Tuesday Poem: Snowdrop
A pale and pining girl, head bowed, heart gnawed,
whose figure nods and shivers in a shawl
of fine white wool, has suddenly appeared
in the damp woods, as mild and mute as snowfall.
She may not last. She has no strength at all,
but stoops and shakes as if she’d stood all night
on one bare foot, confiding with the moonlight.
One among several hundred clear-eyed ghosts
who get up in the cold and blink and turn
into these trembling emblems of night frosts .........
Snowdrops are usually seen as a sign of hope - the harbingers of spring in the UK, pushing up out of the ground when nothing else seems to be growing at all. The riverbank has been white with them for several weeks now. Alice Oswald is one of the UK’s most acclaimed poets, but I haven’t always found her work sympathetic. It was poetry I admired, but didn’t necessarily ‘feel’. Then I won this collection - Weeds and Wild Flowers - on DoveGreyReader’s book blog. It’s a combination of beautiful grey-scale etchings by Jessica Greenman and poems featuring a variety of wild flowers including some unusual choices such as ‘Bastard Toadflax’, ‘Pale Persicaria’ and ‘Bargeman’s Cabbage’. I was won over by Oswald’s fine observations and startling imagery and her strong control of structure.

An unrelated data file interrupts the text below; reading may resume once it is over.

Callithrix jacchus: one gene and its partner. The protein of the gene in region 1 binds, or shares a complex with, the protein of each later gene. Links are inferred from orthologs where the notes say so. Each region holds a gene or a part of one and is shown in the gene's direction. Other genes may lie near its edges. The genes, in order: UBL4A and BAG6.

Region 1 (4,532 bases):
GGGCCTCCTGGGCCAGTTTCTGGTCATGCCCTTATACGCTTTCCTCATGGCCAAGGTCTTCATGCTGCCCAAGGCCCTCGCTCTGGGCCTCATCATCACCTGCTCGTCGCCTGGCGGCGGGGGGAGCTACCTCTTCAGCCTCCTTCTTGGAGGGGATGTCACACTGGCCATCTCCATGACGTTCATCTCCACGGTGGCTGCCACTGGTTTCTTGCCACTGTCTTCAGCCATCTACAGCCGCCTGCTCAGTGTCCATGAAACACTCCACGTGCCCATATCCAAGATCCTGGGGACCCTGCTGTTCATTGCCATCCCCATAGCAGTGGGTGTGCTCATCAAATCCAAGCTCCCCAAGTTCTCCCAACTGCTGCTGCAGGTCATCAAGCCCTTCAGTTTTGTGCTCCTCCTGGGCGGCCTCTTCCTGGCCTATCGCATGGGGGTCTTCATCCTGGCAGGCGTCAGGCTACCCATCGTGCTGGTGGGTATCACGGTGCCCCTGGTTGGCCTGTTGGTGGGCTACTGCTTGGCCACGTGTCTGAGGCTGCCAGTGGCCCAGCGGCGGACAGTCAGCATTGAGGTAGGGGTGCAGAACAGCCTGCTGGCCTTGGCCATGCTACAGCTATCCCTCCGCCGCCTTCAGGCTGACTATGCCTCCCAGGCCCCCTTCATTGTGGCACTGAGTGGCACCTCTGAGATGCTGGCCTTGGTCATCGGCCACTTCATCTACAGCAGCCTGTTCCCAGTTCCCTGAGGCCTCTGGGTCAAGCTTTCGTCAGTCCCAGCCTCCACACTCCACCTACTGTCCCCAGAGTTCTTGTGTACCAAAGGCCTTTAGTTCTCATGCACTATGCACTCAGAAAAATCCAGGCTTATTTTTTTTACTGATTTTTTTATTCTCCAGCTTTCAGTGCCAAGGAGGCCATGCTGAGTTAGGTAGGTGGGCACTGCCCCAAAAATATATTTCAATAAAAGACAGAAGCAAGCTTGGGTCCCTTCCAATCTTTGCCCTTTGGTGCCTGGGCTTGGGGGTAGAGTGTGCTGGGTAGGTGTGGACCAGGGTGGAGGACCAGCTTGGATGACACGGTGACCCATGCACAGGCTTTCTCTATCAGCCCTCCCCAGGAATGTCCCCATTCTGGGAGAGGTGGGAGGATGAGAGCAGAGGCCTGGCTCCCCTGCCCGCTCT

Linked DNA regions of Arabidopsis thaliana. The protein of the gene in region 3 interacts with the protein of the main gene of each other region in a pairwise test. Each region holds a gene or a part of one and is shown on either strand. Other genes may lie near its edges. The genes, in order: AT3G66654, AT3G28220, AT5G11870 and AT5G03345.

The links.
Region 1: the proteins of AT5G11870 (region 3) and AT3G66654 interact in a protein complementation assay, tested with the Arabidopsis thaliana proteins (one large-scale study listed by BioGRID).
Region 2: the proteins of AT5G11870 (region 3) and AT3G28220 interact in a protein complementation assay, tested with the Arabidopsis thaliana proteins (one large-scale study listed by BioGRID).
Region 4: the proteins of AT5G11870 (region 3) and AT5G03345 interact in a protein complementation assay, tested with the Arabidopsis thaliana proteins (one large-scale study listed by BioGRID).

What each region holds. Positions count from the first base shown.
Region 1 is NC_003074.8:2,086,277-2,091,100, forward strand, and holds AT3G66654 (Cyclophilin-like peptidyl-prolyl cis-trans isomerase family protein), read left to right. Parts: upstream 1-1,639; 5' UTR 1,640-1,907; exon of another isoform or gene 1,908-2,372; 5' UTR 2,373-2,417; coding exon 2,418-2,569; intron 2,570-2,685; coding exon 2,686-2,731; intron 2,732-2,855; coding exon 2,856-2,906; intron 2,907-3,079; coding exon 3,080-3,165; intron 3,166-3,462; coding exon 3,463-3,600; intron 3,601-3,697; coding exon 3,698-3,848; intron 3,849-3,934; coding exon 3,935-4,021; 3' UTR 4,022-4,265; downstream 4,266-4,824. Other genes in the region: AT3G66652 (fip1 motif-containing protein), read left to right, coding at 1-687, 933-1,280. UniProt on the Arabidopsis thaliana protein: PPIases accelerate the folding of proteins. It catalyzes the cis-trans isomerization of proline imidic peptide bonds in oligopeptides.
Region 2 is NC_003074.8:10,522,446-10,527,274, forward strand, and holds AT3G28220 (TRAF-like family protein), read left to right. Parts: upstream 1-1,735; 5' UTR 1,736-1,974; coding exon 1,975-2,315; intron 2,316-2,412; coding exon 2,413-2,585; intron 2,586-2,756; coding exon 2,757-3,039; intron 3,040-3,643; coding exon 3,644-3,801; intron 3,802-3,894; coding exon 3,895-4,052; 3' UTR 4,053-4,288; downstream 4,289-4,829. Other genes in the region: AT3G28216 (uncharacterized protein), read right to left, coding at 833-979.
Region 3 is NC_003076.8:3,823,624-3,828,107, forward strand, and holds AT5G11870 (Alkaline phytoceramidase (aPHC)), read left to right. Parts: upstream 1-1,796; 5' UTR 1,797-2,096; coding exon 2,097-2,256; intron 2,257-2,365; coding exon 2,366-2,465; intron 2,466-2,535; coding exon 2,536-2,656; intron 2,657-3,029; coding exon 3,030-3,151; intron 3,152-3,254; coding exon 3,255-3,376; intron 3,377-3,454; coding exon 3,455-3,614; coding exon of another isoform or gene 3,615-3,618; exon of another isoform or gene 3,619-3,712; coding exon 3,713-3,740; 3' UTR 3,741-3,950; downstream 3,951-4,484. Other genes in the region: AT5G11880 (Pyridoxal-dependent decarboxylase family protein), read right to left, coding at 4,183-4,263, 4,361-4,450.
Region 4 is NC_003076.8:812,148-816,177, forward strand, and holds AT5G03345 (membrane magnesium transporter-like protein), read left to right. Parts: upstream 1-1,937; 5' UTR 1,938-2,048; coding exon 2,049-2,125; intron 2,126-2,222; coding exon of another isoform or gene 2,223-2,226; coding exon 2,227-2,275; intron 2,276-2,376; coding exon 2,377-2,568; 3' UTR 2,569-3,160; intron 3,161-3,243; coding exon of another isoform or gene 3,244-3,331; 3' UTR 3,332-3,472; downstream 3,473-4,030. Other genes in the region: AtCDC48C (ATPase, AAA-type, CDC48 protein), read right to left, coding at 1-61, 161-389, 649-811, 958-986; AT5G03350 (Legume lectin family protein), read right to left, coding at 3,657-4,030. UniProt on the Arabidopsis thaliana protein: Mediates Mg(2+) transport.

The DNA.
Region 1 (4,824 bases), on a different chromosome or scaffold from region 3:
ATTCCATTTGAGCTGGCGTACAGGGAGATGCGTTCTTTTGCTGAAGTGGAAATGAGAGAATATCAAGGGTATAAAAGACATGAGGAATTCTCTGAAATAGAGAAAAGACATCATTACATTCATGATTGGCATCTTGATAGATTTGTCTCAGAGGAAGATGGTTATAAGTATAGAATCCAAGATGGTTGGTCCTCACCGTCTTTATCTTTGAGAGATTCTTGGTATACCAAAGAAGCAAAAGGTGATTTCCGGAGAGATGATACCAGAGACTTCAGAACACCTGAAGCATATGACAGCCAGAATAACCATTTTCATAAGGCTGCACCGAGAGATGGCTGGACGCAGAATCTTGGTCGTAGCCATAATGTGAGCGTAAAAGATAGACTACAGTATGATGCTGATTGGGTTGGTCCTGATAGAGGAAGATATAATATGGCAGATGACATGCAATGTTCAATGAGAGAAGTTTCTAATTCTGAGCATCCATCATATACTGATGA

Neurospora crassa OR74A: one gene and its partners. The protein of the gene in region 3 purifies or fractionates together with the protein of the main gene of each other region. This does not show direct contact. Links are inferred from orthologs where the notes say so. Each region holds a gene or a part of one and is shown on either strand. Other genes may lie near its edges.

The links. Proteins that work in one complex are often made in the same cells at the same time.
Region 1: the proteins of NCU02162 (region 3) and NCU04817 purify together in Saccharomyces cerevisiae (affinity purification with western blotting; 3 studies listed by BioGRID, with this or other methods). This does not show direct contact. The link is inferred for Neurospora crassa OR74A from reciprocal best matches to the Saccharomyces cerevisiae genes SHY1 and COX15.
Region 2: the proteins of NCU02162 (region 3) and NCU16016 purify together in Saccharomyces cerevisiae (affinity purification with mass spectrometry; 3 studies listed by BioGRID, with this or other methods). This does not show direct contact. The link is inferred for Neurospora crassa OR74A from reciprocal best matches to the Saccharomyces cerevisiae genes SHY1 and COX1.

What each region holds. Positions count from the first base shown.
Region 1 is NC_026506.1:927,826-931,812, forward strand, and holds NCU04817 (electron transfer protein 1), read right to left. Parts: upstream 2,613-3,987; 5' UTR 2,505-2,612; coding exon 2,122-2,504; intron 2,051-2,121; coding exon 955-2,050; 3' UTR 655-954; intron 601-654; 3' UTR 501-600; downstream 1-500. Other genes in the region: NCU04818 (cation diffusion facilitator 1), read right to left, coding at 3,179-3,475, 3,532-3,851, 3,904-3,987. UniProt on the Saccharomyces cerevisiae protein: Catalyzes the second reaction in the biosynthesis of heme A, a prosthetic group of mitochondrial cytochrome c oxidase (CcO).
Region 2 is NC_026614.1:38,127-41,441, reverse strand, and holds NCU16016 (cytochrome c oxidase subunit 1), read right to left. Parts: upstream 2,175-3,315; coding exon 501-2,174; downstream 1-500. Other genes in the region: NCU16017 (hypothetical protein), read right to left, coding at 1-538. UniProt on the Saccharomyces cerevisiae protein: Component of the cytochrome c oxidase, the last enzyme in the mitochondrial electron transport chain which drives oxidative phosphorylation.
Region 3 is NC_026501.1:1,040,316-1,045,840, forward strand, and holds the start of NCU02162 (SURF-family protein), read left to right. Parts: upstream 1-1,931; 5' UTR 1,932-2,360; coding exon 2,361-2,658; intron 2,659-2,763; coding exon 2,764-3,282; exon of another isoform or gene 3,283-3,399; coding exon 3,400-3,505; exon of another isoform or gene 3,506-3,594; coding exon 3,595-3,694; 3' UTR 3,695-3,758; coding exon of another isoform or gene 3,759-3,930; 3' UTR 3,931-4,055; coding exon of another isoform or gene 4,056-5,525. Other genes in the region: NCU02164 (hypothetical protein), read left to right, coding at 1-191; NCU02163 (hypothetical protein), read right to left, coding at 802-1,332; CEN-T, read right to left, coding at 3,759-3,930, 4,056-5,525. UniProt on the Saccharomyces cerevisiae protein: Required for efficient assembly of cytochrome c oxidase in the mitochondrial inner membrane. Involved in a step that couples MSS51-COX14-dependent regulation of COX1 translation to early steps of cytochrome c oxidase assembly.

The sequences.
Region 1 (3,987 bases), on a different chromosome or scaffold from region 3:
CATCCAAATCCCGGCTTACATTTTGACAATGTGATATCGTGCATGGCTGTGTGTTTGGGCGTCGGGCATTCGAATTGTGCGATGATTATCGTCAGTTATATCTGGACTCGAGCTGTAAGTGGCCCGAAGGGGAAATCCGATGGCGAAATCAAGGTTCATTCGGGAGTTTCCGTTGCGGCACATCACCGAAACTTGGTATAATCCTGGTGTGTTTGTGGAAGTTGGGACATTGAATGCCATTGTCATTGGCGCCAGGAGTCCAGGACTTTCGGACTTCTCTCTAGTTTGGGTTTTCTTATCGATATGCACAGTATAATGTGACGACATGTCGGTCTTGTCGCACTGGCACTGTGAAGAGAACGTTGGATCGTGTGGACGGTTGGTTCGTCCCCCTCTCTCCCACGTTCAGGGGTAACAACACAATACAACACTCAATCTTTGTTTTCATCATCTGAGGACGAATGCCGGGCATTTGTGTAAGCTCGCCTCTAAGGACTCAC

‘Snow drop’ has always been one of my favourites. I had chosen this poem to post before the Japanese quake, but already in a rather sad frame of mind following the Christchurch quake and events in the middle east. And then I was reminded that ‘Snowdrop’ is the Russian slang for the bodies of the dead revealed every spring when the winter snow retreats. The poem suddenly took on a more macabre sense - snowdrop not just as a symbol of hope and survival, but also a reminder of the frailty of humanity in the natural world.
The poem ends on an upward swing, with a stress on the snowdrops’ ability to survive the long, hard winter.
‘But what a beauty, what a mighty power
of patience kept intact is now in flower.’
For more Tuesday Poems go to http://www.tuesdaypoem.blogspot.com/
* I don’t have official permission to quote the whole poem, so can only quote extracts ‘for the purposes of review and comment’.